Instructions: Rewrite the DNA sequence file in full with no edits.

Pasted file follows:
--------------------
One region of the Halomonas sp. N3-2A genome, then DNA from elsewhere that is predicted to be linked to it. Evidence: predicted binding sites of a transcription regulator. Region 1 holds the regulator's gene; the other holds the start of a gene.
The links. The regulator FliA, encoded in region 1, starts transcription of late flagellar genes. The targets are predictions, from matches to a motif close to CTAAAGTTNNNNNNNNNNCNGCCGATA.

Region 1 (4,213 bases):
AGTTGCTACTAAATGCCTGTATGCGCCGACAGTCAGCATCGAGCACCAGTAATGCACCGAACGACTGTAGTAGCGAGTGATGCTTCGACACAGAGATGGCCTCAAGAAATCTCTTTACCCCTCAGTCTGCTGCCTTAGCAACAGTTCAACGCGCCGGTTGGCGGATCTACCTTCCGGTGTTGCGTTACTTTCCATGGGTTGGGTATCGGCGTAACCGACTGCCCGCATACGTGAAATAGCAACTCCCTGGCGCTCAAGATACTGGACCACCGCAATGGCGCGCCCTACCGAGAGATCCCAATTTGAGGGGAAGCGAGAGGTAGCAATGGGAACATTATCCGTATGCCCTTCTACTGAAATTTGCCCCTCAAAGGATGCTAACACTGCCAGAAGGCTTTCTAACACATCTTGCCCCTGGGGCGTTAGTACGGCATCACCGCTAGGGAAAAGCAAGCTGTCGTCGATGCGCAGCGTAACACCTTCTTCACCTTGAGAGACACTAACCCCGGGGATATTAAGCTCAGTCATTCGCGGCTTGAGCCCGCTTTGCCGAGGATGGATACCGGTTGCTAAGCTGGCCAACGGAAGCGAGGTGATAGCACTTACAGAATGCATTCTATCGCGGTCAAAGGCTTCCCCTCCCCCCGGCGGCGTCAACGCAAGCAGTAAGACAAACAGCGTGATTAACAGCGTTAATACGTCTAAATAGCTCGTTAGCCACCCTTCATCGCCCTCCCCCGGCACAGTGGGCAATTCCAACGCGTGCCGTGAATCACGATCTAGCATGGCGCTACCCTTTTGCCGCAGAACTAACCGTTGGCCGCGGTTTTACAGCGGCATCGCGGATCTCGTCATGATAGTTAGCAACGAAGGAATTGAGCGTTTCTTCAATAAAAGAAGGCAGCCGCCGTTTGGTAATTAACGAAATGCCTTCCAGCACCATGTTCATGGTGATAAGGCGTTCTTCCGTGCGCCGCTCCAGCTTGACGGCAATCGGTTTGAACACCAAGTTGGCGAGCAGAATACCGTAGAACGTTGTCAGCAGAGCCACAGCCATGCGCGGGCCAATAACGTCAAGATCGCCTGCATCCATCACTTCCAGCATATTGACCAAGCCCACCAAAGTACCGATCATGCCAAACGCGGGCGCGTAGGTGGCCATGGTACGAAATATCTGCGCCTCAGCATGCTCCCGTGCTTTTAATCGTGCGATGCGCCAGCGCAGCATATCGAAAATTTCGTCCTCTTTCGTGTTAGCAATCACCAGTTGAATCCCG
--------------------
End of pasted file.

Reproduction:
One region of the Halomonas sp. N3-2A genome, then DNA from elsewhere that is predicted to be linked to it. Evidence: predicted binding sites of a transcription regulator. Region 1 holds the regulator's gene; the other holds the start of a gene.
The links. The regulator FliA, encoded in region 1, starts transcription of late flagellar genes. The targets are predictions, from matches to a motif close to CTAAAGTTNNNNNNNNNNCNGCCGATA.

Region 1 (4,213 bases):
AGTTGCTACTAAATGCCTGTATGCGCCGACAGTCAGCATCGAGCACCAGTAATGCACCGAACGACTGTAGTAGCGAGTGATGCTTCGACACAGAGATGGCCTCAAGAAATCTCTTTACCCCTCAGTCTGCTGCCTTAGCAACAGTTCAACGCGCCGGTTGGCGGATCTACCTTCCGGTGTTGCGTTACTTTCCATGGGTTGGGTATCGGCGTAACCGACTGCCCGCATACGTGAAATAGCAACTCCCTGGCGCTCAAGATACTGGACCACCGCAATGGCGCGCCCTACCGAGAGATCCCAATTTGAGGGGAAGCGAGAGGTAGCAATGGGAACATTATCCGTATGCCCTTCTACTGAAATTTGCCCCTCAAAGGATGCTAACACTGCCAGAAGGCTTTCTAACACATCTTGCCCCTGGGGCGTTAGTACGGCATCACCGCTAGGGAAAAGCAAGCTGTCGTCGATGCGCAGCGTAACACCTTCTTCACCTTGAGAGACACTAACCCCGGGGATATTAAGCTCAGTCATTCGCGGCTTGAGCCCGCTTTGCCGAGGATGGATACCGGTTGCTAAGCTGGCCAACGGAAGCGAGGTGATAGCACTTACAGAATGCATTCTATCGCGGTCAAAGGCTTCCCCTCCCCCCGGCGGCGTCAACGCAAGCAGTAAGACAAACAGCGTGATTAACAGCGTTAATACGTCTAAATAGCTCGTTAGCCACCCTTCATCGCCCTCCCCCGGCACAGTGGGCAATTCCAACGCGTGCCGTGAATCACGATCTAGCATGGCGCTACCCTTTTGCCGCAGAACTAACCGTTGGCCGCGGTTTTACAGCGGCATCGCGGATCTCGTCATGATAGTTAGCAACGAAGGAATTGAGCGTTTCTTCAATAAAAGAAGGCAGCCGCCGTTTGGTAATTAACGAAATGCCTTCCAGCACCATGTTCATGGTGATAAGGCGTTCTTCCGTGCGCCGCTCCAGCTTGACGGCAATCGGTTTGAACACCAAGTTGGCGAGCAGAATACCGTAGAACGTTGTCAGCAGAGCCACAGCCATGCGCGGGCCAATAACGTCAAGATCGCCTGCATCCATCACTTCCAGCATATTGACCAAGCCCACCAAAGTACCGATCATGCCAAACGCGGGCGCGTAGGTGGCCATGGTACGAAATATCTGCGCCTCAGCATGCTCCCGTGCTTTTAATCGTGCGATGCGCCAGCGCAGCATATCGAAAATTTCGTCCTCTTTCGTGTTAGCAATCACCAGTTGAATCCCG